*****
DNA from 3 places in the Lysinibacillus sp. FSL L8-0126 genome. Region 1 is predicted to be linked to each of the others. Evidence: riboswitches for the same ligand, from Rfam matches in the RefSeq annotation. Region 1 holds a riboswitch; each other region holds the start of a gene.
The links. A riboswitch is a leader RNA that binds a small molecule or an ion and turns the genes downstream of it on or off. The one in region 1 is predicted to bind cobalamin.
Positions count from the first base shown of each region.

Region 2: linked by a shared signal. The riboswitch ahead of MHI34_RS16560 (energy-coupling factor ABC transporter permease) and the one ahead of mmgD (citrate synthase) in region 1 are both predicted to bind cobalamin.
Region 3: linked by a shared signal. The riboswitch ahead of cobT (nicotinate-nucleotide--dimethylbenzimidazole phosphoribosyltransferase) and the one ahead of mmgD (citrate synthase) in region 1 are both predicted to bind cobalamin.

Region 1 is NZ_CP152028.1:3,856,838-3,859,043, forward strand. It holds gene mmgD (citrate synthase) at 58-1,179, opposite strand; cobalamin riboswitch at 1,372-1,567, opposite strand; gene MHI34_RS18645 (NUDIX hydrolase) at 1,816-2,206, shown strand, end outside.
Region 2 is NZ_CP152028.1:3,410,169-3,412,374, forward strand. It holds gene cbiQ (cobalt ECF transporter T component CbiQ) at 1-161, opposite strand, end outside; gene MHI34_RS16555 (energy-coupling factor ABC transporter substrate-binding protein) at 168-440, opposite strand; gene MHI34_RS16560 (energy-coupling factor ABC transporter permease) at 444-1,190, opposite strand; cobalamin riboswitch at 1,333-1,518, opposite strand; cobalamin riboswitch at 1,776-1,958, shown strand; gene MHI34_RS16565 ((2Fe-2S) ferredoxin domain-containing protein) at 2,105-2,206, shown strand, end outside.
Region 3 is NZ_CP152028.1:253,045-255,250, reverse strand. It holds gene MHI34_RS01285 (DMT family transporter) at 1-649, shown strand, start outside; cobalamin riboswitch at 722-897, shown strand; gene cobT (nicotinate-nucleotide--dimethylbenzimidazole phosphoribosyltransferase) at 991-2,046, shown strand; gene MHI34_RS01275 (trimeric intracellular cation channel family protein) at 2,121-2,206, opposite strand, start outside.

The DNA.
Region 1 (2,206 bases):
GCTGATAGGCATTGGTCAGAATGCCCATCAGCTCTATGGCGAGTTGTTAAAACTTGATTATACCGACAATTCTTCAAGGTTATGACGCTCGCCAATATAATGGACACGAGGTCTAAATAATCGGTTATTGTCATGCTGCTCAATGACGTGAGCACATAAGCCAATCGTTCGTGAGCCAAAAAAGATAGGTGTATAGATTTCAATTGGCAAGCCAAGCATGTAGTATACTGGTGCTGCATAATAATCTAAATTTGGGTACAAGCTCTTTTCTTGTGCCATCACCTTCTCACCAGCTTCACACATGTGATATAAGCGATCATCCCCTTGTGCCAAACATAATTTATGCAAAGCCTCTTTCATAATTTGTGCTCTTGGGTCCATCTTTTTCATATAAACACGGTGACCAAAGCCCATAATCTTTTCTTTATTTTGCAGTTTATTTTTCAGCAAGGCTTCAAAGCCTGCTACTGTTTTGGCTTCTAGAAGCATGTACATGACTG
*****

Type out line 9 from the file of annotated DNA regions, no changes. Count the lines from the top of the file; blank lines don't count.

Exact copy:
The DNA.